Could planting trees in the desert mitigate climate change?

Jul 31, 2013
Technological and economic issues include the set up and operation of desalination plants and large-scale irrigation and their power supply, such as the production of bioenergy from the plantation. Land-surface-atmosphere processes, including heat release and CO2 absorption, also play a role in carbon farming. These modify the atmospheric boundary layer (ABL, the lowest part of the atmosphere) in such a way that may lead to the formation of clouds and precipitation. Credit: Becker et al. 2013

As the world starts feeling the effects of increasing atmospheric carbon dioxide and consequent global temperature rise, researchers are looking for a Plan B to mitigate climate change. A group of German scientists has now come up with an environmentally friendly method that they say could do just that. The technique, dubbed carbon farming, consists in planting trees in arid regions on a large scale to capture CO2. They publish their study today in Earth System Dynamics, a journal of the European Geosciences Union (EGU).

"Carbon farming addresses the root source of climate change: the emission of dioxide by human activities," says first-author Klaus Becker of the University of Hohenheim in Stuttgart.

"Nature does it better," adds Becker's colleague Volker Wulfmeyer, "if we understand and can make use of it in a sustainable manner."

When it comes to sequestering carbon from the atmosphere, the team shows that Jatropha curcas does it better. This small tree is very resistant to so it can be planted in hot and dry land in soil unsuitable for food production. The plant does need water to grow though, so coastal areas where desalinated can be made available are ideal.

"To our knowledge, this is the first time experts in irrigation, desalination, carbon sequestration, economics and atmospheric sciences have come together to analyse the feasibility of a large-scale plantation to capture in a comprehensive manner. We did this by applying a series of computer models and using data from Jatropha curcas plantations in Egypt, India and Madagascar," says Wulfmeyer.

The new Earth System Dynamics study shows that one hectare of Jatropha curcas could capture up to 25 tonnes of per year, over a 20 year period. A plantation taking up only about 3% of the Arabian Desert, for example, could absorb in a couple of decades all the CO2 produced by motor vehicles in Germany over the same period. With about one billion hectares suitable for carbon farming, the method could sequester a significant portion of the CO2 added to the atmosphere since the industrial revolution.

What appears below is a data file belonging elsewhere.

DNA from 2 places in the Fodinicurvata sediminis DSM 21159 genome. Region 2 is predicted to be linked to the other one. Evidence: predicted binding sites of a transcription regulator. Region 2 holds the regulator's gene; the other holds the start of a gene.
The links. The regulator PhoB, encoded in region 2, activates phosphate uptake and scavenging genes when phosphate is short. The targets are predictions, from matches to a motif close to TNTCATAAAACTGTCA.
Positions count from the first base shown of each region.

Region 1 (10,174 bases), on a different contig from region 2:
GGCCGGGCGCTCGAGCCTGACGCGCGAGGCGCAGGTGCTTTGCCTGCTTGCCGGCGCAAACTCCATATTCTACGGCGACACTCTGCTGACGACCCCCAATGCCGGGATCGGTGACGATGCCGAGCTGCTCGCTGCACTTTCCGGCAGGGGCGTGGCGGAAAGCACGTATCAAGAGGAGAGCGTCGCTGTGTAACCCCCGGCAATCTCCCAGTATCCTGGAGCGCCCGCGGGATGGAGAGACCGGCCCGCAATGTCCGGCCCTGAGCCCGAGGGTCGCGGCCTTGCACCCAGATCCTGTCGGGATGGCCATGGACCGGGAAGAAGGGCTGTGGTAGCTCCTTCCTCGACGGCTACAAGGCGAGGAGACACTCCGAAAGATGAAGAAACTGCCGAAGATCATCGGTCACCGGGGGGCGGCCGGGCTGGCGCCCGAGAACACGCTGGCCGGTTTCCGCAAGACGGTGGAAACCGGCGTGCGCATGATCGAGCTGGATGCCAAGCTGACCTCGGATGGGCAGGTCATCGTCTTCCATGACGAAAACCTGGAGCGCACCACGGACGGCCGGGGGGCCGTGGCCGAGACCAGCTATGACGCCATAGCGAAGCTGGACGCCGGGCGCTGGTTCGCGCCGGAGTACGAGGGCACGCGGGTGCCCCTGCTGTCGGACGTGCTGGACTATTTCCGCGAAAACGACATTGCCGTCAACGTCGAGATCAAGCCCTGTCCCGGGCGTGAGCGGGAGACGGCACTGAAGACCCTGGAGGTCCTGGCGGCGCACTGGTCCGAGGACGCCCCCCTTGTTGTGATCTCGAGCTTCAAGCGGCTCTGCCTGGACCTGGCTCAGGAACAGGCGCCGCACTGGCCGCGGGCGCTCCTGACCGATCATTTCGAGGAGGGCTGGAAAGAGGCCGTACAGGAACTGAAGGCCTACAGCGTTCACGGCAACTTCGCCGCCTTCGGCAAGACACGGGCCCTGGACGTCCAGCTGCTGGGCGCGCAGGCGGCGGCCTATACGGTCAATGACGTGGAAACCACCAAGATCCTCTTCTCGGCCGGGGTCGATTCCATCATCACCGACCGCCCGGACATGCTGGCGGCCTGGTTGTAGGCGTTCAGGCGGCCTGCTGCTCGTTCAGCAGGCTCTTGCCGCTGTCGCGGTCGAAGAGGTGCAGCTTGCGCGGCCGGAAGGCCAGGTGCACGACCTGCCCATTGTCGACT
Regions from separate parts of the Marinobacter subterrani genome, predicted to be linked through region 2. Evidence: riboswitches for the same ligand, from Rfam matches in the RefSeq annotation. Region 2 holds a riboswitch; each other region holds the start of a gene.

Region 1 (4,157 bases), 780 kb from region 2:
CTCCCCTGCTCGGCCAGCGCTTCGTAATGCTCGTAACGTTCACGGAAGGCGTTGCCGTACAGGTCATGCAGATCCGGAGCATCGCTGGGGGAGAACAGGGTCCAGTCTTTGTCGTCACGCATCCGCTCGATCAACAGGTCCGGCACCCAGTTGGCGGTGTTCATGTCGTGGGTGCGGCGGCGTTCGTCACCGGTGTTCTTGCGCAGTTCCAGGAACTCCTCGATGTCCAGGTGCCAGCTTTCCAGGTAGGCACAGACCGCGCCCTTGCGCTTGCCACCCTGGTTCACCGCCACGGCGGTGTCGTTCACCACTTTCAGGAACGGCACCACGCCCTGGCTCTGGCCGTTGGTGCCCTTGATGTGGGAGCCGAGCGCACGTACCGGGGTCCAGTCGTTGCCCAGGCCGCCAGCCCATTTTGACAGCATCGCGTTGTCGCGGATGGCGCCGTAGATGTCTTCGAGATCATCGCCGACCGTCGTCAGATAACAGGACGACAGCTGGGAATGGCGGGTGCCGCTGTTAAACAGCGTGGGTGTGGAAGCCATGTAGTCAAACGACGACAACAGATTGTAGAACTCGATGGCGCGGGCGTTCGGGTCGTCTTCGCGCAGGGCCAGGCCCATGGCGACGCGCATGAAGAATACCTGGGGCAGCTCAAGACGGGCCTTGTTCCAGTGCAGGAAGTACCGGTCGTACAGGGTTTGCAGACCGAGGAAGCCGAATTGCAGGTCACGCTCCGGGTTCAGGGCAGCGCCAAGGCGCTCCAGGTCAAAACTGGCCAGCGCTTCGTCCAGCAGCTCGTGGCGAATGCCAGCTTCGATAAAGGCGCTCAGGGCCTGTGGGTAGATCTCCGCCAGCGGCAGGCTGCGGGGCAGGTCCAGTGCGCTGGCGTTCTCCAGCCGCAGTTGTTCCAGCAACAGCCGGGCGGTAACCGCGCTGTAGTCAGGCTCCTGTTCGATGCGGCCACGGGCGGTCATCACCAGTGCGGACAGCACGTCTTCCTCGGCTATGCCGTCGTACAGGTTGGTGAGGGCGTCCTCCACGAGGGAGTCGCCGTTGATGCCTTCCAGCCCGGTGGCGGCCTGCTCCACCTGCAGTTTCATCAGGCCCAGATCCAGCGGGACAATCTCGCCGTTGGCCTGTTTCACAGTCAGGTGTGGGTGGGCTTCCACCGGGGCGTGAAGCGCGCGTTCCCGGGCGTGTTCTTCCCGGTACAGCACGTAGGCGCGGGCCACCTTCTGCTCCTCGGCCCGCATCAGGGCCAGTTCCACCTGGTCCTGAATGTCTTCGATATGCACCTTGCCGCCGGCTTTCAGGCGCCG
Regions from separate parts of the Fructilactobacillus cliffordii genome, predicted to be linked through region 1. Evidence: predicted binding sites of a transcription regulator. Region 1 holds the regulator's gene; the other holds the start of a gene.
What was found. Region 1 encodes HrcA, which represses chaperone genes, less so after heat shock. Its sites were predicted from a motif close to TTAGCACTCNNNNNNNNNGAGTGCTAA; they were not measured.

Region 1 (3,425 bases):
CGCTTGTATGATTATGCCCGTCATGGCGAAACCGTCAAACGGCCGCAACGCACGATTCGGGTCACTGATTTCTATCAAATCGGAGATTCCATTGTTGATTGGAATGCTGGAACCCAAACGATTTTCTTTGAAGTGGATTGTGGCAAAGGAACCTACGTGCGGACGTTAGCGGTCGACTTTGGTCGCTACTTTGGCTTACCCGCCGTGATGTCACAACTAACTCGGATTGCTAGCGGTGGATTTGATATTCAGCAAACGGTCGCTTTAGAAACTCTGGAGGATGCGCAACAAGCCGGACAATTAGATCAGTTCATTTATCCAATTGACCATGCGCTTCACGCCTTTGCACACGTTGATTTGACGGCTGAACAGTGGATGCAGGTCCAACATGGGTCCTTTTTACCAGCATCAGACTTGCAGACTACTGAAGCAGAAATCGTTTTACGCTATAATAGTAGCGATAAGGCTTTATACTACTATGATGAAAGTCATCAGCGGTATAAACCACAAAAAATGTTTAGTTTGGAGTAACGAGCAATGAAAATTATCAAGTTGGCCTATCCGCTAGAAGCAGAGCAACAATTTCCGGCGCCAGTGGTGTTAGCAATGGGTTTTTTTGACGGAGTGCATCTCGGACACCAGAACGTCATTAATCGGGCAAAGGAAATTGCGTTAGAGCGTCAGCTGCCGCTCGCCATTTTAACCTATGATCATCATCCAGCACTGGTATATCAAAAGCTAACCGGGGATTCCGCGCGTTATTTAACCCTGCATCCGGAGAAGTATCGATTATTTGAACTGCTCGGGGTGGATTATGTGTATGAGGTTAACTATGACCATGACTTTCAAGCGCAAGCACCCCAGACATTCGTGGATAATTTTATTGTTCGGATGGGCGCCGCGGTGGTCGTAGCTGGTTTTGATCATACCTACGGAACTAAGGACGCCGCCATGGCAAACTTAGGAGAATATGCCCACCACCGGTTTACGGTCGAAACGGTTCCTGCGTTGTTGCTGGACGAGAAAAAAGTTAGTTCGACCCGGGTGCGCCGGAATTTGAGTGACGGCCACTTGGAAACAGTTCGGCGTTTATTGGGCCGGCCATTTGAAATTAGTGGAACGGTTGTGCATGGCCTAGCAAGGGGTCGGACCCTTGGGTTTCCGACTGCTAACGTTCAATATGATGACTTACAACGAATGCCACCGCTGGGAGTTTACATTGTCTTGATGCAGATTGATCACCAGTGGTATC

But there are more advantages. Carbon farming's price tag ranges from 42 to 63 euros per tonne of CO2, making it competitive with other CO2-reduction techniques such as carbon capture and storage. Further, after a few years, the plants would produce bioenergy (in the form of tree trimmings) to support the power production required for the desalination and irrigation systems.

"From our point of view, afforestation as a geoengineering option for is the most efficient and environmentally safe approach for climate change mitigation. Vegetation has played a key role in the global carbon cycle for millions of years, in contrast to many technical and very expensive geoengineering techniques," explains Becker.

The main limitations to implementing this method are lack of funding and little knowledge of the benefits large-scale plantations could have in the regional climate, which can include increase of cloud coverage and rainfall. The new Earth System Dynamics paper presents results of simulations looking into these aspects, but there is still a lack of experimental data on the effects of greening arid regions. Also, potential detrimental effects such as the accumulation of salt in desert soils need to be evaluated carefully.

The team hopes the new research will get enough people informed about carbon farming to establish a pilot project. "We strongly recommend more emphasis is put on this technology – at both small and large scales – and that more research is done to investigate its benefits in comparison to other geoengineering approaches," concludes Wulfmeyer.

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More information: The peer-reviewed scientific article is available online at www.earth-syst-dynam.net/4/237… /esd-4-237-2013.html

The discussion paper (not peer-reviewed) and reviewers' comments are available at www.earth-syst-dynam-discuss.n… sdd-3-1221-2012.html

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Bob_Kob
2 / 5 (10) Jul 31, 2013
Big effort into desalinating water for the sole purpose of growing trees in deserts. Maybe when were teraforming masters in the year 3030..